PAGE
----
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Optics Express

Optics Express

  • Editor: Michael Duncan
  • Vol. 11, Iss. 8 — Apr. 21, 2003
  • pp: 944–951

Measuring properties of superposed light beams carrying different frequencies

Dong-Ik Lee and Chandrasekhar Roychoudhuri  »View Author Affiliations

Optics Express, Vol. 11, Issue 8, pp. 944-951 (2003)

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When two electromagnetic fields of different frequencies are physically superposed, the linear superposition equation implies that the fields readjust themselves into a new mean frequency whose common amplitude undulates at half their difference frequency. Neither of these mathematical frequencies are measurable quantities. We present a set of experiments underscoring that optical fields do not interfere with each other or modify themselves into a new frequency even when they are physically superposed. The multi-frequency interference effects are manifest only in materials with broad absorption bands as their constituent diploes attempt to respond collectively and simultaneously to all the optical frequencies of the superposed fields. Interference is causal and real since the dipoles carry out the operation of summation dictated by their quantum mechanical properties.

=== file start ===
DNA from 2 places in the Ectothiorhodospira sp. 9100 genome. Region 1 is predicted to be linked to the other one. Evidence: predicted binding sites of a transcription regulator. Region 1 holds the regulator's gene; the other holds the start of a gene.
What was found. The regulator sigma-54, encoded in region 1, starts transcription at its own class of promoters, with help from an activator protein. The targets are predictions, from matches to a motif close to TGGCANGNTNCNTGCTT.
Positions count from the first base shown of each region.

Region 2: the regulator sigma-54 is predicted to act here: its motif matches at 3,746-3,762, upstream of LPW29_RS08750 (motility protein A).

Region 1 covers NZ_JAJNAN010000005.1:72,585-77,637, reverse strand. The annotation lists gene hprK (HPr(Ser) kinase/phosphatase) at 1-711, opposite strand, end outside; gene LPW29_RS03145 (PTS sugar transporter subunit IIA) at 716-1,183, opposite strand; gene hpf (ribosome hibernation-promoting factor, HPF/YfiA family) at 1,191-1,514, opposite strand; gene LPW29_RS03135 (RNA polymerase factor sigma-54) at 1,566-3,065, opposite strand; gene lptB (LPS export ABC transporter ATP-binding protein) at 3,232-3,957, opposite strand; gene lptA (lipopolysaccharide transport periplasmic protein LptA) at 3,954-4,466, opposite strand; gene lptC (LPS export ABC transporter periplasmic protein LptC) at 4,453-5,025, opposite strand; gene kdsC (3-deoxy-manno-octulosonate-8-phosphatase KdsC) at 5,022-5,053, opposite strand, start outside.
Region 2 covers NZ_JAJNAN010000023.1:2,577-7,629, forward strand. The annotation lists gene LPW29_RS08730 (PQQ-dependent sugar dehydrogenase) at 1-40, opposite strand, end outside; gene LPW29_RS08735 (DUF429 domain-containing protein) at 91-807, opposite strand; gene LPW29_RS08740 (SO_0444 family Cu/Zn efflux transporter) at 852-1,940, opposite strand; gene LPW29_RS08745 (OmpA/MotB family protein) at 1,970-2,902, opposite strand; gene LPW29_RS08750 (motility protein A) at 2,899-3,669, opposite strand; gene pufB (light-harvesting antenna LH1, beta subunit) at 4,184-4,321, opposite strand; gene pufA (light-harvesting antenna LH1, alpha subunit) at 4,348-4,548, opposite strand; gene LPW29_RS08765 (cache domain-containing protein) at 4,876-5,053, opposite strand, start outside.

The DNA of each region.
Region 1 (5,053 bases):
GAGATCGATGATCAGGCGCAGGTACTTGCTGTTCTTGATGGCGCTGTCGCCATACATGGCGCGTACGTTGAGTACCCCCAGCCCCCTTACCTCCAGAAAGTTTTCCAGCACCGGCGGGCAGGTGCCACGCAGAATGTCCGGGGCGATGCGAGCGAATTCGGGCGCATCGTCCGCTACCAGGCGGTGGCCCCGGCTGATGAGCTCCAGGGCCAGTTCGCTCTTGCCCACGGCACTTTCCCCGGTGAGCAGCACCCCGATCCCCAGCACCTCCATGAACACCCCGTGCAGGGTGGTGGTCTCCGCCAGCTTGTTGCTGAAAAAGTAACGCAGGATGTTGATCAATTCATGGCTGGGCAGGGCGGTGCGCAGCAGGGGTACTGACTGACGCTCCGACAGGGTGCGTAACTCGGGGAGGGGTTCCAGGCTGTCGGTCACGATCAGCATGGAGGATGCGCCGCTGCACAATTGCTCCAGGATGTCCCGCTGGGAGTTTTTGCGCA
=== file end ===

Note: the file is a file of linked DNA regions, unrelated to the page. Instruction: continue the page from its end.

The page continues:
© 2003 Optical Society of America

OCIS Codes
(140.4050) Lasers and laser optics : Mode-locked lasers
(260.3160) Physical optics : Interference

ToC Category:
Research Papers

Original Manuscript: March 11, 2003
Revised Manuscript: April 15, 2003
Published: April 21, 2003

Dong-Ik Lee and Chandrasekhar Roychoudhuri, "Measuring properties of superposed light beams carrying different frequencies," Opt. Express 11, 944-951 (2003)

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